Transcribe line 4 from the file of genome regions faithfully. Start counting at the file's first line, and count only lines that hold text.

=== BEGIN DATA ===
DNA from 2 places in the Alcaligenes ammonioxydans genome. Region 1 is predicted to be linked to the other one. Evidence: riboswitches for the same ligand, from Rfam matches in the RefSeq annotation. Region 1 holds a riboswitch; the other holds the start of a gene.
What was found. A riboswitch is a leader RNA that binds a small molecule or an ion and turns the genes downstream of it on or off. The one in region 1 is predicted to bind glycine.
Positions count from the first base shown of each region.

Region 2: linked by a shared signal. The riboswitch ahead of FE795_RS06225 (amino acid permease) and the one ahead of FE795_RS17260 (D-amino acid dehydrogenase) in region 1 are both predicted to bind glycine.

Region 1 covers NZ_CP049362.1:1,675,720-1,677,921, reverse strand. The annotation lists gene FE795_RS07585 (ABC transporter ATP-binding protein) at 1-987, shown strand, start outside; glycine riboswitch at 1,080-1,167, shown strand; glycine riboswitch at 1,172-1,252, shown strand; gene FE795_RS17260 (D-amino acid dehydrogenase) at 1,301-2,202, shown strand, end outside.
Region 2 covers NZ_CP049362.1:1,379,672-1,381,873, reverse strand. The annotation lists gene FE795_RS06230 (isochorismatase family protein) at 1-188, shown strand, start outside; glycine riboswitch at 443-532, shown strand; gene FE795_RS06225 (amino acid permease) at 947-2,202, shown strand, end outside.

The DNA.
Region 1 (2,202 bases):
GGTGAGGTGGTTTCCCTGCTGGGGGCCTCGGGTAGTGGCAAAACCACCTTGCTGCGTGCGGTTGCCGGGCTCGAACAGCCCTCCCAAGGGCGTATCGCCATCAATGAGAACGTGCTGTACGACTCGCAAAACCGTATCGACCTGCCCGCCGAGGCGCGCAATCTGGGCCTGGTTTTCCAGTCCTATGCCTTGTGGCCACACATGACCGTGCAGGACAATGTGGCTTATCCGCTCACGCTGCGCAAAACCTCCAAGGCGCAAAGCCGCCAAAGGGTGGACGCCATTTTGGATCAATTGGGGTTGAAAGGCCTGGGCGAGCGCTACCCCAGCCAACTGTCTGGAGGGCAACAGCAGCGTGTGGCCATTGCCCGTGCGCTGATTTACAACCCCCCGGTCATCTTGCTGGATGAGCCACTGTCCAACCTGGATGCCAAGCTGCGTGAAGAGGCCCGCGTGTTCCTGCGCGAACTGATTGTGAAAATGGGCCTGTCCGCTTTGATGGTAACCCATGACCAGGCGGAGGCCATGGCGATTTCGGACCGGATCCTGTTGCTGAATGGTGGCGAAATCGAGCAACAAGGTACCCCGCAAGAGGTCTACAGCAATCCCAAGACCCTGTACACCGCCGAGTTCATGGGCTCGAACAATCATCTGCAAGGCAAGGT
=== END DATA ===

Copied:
Region 2: linked by a shared signal. The riboswitch ahead of FE795_RS06225 (amino acid permease) and the one ahead of FE795_RS17260 (D-amino acid dehydrogenase) in region 1 are both predicted to bind glycine.